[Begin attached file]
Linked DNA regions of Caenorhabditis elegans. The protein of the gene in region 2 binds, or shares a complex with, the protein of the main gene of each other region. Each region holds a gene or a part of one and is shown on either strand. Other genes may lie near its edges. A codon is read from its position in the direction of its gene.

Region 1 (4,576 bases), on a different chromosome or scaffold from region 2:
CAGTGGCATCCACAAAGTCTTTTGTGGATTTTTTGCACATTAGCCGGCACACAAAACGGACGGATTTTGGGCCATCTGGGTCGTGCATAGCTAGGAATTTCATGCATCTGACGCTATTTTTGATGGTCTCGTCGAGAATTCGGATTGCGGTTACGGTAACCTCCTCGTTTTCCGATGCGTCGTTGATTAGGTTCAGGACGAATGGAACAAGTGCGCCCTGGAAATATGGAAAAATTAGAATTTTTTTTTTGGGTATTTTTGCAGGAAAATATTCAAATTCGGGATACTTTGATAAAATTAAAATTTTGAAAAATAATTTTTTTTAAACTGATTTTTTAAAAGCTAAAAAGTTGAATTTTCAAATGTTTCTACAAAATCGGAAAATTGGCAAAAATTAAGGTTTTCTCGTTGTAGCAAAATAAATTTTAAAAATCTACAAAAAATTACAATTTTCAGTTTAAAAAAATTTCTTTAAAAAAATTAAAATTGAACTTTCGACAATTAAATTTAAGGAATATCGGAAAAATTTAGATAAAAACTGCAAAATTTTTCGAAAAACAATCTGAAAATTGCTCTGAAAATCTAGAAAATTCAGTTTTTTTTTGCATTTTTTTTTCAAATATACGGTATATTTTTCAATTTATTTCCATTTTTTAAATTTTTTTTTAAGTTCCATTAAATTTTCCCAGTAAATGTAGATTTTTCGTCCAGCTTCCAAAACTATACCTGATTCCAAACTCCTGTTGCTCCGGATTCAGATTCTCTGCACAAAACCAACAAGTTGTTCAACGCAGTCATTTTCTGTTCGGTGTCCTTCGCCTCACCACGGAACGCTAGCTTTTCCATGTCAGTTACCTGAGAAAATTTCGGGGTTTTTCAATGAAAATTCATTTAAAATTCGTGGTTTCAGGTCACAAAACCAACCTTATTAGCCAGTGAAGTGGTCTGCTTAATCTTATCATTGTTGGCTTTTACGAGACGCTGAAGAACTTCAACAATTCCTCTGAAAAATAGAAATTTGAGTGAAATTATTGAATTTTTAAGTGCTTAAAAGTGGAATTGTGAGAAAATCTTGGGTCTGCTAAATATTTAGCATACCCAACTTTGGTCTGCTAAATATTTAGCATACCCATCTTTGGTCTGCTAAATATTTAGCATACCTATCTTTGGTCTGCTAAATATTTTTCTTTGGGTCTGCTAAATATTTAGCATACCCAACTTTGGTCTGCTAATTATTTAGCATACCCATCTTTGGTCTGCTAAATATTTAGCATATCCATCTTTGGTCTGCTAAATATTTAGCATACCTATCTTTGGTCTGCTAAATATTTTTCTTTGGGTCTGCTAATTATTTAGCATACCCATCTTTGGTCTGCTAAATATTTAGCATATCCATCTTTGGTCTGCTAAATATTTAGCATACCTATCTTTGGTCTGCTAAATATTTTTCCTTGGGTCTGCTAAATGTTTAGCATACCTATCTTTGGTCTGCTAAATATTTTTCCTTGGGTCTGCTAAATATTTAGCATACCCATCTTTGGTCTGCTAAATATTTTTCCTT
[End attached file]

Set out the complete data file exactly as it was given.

Linked DNA regions of Caenorhabditis elegans. The protein of the gene in region 2 binds, or shares a complex with, the protein of the main gene of each other region. Each region holds a gene or a part of one and is shown on either strand. Other genes may lie near its edges. A codon is read from its position in the direction of its gene.

Region 1 (4,576 bases), on a different chromosome or scaffold from region 2:
CAGTGGCATCCACAAAGTCTTTTGTGGATTTTTTGCACATTAGCCGGCACACAAAACGGACGGATTTTGGGCCATCTGGGTCGTGCATAGCTAGGAATTTCATGCATCTGACGCTATTTTTGATGGTCTCGTCGAGAATTCGGATTGCGGTTACGGTAACCTCCTCGTTTTCCGATGCGTCGTTGATTAGGTTCAGGACGAATGGAACAAGTGCGCCCTGGAAATATGGAAAAATTAGAATTTTTTTTTTGGGTATTTTTGCAGGAAAATATTCAAATTCGGGATACTTTGATAAAATTAAAATTTTGAAAAATAATTTTTTTTAAACTGATTTTTTAAAAGCTAAAAAGTTGAATTTTCAAATGTTTCTACAAAATCGGAAAATTGGCAAAAATTAAGGTTTTCTCGTTGTAGCAAAATAAATTTTAAAAATCTACAAAAAATTACAATTTTCAGTTTAAAAAAATTTCTTTAAAAAAATTAAAATTGAACTTTCGACAATTAAATTTAAGGAATATCGGAAAAATTTAGATAAAAACTGCAAAATTTTTCGAAAAACAATCTGAAAATTGCTCTGAAAATCTAGAAAATTCAGTTTTTTTTTGCATTTTTTTTTCAAATATACGGTATATTTTTCAATTTATTTCCATTTTTTAAATTTTTTTTTAAGTTCCATTAAATTTTCCCAGTAAATGTAGATTTTTCGTCCAGCTTCCAAAACTATACCTGATTCCAAACTCCTGTTGCTCCGGATTCAGATTCTCTGCACAAAACCAACAAGTTGTTCAACGCAGTCATTTTCTGTTCGGTGTCCTTCGCCTCACCACGGAACGCTAGCTTTTCCATGTCAGTTACCTGAGAAAATTTCGGGGTTTTTCAATGAAAATTCATTTAAAATTCGTGGTTTCAGGTCACAAAACCAACCTTATTAGCCAGTGAAGTGGTCTGCTTAATCTTATCATTGTTGGCTTTTACGAGACGCTGAAGAACTTCAACAATTCCTCTGAAAAATAGAAATTTGAGTGAAATTATTGAATTTTTAAGTGCTTAAAAGTGGAATTGTGAGAAAATCTTGGGTCTGCTAAATATTTAGCATACCCAACTTTGGTCTGCTAAATATTTAGCATACCCATCTTTGGTCTGCTAAATATTTAGCATACCTATCTTTGGTCTGCTAAATATTTTTCTTTGGGTCTGCTAAATATTTAGCATACCCAACTTTGGTCTGCTAATTATTTAGCATACCCATCTTTGGTCTGCTAAATATTTAGCATATCCATCTTTGGTCTGCTAAATATTTAGCATACCTATCTTTGGTCTGCTAAATATTTTTCTTTGGGTCTGCTAATTATTTAGCATACCCATCTTTGGTCTGCTAAATATTTAGCATATCCATCTTTGGTCTGCTAAATATTTAGCATACCTATCTTTGGTCTGCTAAATATTTTTCCTTGGGTCTGCTAAATGTTTAGCATACCTATCTTTGGTCTGCTAAATATTTTTCCTTGGGTCTGCTAAATATTTAGCATACCCATCTTTGGTCTGCTAAATATTTTTCCTT